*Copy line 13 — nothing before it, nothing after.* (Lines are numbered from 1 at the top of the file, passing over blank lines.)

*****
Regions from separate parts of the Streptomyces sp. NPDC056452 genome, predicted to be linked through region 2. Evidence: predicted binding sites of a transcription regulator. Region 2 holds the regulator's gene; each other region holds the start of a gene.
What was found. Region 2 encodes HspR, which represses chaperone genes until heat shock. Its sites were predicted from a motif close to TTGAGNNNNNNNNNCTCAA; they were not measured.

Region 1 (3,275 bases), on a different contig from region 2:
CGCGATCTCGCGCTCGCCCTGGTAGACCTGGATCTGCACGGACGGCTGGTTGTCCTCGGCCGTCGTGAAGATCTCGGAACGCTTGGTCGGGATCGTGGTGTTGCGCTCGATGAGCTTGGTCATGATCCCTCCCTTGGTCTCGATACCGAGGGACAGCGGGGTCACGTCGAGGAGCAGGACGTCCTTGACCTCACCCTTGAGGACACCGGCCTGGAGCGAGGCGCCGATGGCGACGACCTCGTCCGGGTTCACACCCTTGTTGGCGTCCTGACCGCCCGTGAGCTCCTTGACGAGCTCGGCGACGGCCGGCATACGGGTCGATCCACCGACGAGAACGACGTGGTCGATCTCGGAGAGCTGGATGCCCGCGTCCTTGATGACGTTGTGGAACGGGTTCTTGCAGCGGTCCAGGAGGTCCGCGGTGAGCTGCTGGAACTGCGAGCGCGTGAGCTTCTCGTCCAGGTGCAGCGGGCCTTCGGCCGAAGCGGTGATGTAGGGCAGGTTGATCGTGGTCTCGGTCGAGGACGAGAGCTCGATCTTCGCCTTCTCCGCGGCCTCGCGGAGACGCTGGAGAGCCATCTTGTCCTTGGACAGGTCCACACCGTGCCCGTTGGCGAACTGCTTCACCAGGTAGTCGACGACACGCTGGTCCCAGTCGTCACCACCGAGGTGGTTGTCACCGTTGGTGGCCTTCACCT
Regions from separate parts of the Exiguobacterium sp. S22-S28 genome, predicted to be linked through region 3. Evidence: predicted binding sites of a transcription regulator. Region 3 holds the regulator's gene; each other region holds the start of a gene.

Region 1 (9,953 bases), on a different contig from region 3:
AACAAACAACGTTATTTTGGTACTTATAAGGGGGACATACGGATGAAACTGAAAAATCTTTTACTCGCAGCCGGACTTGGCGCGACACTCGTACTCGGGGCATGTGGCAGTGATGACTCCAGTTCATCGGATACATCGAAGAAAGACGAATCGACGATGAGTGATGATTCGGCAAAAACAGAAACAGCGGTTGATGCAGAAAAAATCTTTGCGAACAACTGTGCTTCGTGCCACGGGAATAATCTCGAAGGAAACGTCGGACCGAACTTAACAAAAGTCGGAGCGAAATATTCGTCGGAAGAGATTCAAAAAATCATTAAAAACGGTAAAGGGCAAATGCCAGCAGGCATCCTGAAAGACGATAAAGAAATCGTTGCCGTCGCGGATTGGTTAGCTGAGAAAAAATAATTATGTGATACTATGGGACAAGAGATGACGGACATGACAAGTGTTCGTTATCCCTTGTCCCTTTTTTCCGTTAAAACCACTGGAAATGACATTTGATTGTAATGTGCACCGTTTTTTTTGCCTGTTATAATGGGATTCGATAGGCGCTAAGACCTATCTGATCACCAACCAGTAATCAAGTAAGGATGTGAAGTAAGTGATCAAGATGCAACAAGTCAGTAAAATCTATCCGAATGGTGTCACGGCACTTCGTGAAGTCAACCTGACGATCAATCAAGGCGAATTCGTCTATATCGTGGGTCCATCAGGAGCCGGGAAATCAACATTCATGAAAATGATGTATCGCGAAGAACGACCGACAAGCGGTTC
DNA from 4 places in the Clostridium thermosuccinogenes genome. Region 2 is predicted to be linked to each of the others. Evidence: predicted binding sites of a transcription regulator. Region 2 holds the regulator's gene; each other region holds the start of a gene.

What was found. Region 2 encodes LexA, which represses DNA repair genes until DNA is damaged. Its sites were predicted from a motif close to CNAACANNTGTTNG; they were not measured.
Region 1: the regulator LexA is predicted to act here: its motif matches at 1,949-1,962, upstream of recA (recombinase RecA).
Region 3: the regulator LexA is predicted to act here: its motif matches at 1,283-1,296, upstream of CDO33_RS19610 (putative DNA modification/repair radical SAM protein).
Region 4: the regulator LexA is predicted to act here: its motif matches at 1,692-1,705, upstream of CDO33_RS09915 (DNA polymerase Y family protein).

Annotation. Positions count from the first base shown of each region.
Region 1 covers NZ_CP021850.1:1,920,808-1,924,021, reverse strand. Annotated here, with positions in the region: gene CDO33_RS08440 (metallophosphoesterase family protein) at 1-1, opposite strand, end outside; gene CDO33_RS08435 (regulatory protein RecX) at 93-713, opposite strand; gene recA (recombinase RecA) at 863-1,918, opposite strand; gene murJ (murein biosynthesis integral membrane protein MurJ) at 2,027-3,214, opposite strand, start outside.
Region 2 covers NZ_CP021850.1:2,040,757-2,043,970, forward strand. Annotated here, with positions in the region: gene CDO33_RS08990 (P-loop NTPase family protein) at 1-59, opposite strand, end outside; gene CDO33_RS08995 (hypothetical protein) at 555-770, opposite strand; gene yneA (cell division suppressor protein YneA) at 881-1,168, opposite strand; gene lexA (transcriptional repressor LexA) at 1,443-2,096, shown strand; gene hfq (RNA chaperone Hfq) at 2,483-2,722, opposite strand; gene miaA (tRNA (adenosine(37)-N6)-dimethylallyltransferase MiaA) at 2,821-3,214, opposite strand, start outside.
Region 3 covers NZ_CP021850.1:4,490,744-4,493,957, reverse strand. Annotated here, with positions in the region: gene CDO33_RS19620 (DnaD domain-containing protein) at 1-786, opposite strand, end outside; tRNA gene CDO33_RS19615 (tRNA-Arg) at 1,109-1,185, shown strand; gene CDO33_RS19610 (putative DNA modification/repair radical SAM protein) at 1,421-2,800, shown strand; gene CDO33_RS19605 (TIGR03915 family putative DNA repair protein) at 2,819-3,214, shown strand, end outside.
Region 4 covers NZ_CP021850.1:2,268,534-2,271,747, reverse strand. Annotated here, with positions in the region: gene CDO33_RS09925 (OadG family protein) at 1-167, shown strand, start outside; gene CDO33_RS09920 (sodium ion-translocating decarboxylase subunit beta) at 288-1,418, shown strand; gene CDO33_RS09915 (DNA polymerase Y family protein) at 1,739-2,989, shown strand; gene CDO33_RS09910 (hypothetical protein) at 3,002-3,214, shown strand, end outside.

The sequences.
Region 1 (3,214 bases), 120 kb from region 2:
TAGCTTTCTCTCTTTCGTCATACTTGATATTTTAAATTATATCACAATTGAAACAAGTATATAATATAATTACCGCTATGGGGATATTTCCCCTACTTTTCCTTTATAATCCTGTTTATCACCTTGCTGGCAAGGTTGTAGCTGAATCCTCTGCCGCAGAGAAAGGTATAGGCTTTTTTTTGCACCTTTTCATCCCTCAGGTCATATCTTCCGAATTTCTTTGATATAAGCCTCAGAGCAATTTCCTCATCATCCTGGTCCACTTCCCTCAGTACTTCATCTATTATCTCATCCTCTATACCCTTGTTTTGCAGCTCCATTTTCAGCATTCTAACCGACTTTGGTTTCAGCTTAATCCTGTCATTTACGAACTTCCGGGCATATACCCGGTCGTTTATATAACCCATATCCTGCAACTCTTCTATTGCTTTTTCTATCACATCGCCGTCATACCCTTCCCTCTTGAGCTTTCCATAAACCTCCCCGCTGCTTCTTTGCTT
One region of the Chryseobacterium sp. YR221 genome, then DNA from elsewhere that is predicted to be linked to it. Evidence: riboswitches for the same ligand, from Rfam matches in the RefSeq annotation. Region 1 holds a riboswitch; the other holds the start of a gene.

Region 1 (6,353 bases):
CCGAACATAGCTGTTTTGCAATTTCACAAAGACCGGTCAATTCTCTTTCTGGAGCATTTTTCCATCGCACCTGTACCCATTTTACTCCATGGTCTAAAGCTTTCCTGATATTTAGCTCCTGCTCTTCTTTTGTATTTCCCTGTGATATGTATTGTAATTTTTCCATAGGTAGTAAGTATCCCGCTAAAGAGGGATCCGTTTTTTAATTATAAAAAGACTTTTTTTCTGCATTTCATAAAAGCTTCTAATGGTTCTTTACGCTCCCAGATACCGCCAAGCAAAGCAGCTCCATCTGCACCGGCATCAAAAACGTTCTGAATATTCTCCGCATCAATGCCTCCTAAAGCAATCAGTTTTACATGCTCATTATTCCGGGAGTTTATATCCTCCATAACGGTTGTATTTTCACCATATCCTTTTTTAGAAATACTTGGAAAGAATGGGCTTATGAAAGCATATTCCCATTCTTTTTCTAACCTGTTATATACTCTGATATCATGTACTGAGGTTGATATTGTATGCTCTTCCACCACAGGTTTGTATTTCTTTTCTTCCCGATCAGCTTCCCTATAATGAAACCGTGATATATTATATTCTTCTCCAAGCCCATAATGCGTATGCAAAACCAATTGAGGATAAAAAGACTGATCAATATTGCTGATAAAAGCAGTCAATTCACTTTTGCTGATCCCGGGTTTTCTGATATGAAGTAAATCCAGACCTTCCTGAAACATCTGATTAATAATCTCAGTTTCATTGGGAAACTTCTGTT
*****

Annotation. Positions count from the first base shown of each region.